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Such this day's doctrine-in another fit
75 She fins with Poets thro' pure Love of Wit. What has not fir'd her bosom or her brain? Cæfar and Tall-boy, Charles and Charlema’ne. As Helluo, late Dictator of the Feast, The Nose of Hautgout, and the Tip of Taste, 80 Critick'd your wine, and analyz'd your meat, Yet on plain Pudding deign’d at-home to eat; So Philomedé, lect'ring all mankind On the soft Paffion, and the Taste refin'd, Th’Address, the Delicacy-stoops at once, 85 And makes her hearty meal upon a Dunce.
Flávia's a Wit, has too much sense to pray ; To toast our wants and wishes, is her way; Nor asks of God, but of her Stars, to give The mighty blessing," while we live, to live." 90
Ver: 77. What has not fir'd, &c.] in the MS.
In whose mad brain the mixt ideas roll
Ver. 87. VI. Contrarie. God, but of her Stars, ties in the Witty and Re- Death, that Opiate of the fin'd. P.
foul !] See Note on v go. VER. 89. Nor asks of l of Ep. to Lord Cobham,
Then all for Death, that Opiate of the soul !
106 Or her, who laughs at Hell, but (like her Grace) Cries,“ Ah! how charming, if there's no such place !" Or who in sweet viciffitude appears Of Mirth and Opium, Ratafie and Tears,
VER. 107. Or her, who such place!”]i. e. Her who laughs at Hell, but (like affects to laugh out of faher Grace) - Cries, “ Ah! sion, and strives to disbehow charming if there's no lieve out of fear.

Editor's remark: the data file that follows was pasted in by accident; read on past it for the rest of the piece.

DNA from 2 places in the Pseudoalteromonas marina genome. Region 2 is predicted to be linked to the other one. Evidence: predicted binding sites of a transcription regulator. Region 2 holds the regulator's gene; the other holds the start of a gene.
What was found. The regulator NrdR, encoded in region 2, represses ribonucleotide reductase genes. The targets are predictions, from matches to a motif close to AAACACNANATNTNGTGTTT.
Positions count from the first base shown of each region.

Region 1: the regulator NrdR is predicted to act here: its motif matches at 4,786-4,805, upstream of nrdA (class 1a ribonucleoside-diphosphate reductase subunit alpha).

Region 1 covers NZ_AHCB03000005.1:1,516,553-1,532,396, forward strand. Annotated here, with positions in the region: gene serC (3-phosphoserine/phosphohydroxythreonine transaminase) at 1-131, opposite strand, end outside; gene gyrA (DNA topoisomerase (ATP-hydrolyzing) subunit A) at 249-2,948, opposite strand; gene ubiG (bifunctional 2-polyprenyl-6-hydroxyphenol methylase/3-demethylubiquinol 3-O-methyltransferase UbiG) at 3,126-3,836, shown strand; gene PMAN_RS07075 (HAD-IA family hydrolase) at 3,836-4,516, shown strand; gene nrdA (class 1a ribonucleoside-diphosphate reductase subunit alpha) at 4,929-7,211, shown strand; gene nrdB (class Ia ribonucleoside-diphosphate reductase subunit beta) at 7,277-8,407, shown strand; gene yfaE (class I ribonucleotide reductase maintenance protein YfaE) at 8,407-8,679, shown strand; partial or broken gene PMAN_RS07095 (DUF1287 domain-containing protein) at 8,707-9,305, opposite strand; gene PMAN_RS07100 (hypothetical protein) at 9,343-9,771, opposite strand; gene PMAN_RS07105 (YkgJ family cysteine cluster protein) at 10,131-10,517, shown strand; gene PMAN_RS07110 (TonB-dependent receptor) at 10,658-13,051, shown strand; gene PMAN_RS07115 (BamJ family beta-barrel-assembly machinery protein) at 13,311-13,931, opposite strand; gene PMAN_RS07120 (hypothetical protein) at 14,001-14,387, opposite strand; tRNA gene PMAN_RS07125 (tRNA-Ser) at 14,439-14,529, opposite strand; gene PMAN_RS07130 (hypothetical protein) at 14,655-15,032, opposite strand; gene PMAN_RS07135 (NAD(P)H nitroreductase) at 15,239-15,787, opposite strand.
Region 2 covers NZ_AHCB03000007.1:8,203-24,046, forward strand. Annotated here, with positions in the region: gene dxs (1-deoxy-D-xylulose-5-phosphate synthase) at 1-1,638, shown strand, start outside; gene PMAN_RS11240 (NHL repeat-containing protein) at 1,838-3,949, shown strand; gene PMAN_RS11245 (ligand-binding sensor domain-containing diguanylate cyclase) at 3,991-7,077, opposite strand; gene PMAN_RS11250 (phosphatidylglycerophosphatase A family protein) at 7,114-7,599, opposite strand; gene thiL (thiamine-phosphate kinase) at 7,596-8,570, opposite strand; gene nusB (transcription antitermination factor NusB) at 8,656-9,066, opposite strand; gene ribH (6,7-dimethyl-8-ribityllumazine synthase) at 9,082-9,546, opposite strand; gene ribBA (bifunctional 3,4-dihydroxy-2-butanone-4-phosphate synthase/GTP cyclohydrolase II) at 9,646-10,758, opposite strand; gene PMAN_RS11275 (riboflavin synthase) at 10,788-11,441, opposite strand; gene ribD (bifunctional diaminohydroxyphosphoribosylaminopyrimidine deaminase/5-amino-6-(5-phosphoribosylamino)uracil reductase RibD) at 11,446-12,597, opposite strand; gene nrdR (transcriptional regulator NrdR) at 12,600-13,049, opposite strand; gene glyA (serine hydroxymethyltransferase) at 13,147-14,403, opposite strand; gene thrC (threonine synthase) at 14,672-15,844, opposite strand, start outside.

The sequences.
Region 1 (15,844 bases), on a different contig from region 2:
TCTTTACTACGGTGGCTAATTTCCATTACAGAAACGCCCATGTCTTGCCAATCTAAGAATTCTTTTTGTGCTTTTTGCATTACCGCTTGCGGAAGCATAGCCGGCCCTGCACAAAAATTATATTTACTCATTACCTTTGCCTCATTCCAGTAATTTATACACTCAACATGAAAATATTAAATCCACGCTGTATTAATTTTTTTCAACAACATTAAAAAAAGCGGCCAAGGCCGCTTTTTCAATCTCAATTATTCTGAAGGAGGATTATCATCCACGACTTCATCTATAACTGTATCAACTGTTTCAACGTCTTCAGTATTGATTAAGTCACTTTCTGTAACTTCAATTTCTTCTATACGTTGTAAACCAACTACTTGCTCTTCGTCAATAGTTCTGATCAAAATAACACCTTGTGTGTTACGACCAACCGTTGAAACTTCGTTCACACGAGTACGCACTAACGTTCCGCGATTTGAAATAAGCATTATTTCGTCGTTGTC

The daily Anodyne, and nightly Draught,
But what are these to great Atofla's mind? I15
I 20 No Thought advances, but her Eddy Brain Whisks it about, and down it goes again. Full fixty years the World has been her Trade, The wisest Fool much Tinie has ever made. From loveless youth to unrespected age, 125 No Paffion gratify'd except her Rage. So much the Fury still out-ran the Wit, The Pleasure miss'd her, and the Scandal hit. Who breaks with her, provokes Revenge from Hell, But he's a bolder man who dares be well.
130 Her ev'ry turn with Violence pursu'd, Nor more a storm her Hate than Gratitude :
Oppress’d with wealth and wit, abundance fad !
To that each Passion turns, or soon or late ;
This Death decides, nor lets the blessing fall
Pictures like these, dear Madam, to design, Asks no firm hand, and no unerring line ; Some wand'ring touches, some reflected light, Some flying stroke alone can hit 'em right: For how should equal Colours do the knack? 155 Chameleons who can paint in white and black ?
" Yet Cloe sure was form’d without a spot”Nature in her then err'd not, but forgot. " With ev'ry pleasing, ev'ry prudent part,
Say, what can Cloe want?”-She wants a Heart. She speaks, behaves, and acts just as she ought; 161 But never, never, reach'd one gen'rous Thought. Virtue she finds too painful an endeavour, Content to dwell in Decencies for ever.
fophy, which he never loses to secure it from being ridifight of, and which teaches, culous, if the end of that that Providence is incessant- government be not pursued, ly turning the evils arising which is the free exercise of from the follies and vices of the social appetites after the men to general good. selfish ones have been sub
" Yet Cloe dued ; for that if, tho' reafure, &c.] The purpose of son govern, the heart be the poet in this Character is never consulted, we interest important: It is to shew ourselves as little in the forthat the politic or prudent tune of such a Character, as in government of the passions any of the foregoing, which is not enough to make a passions or caprice drive up Character amiable, nor even and down at random.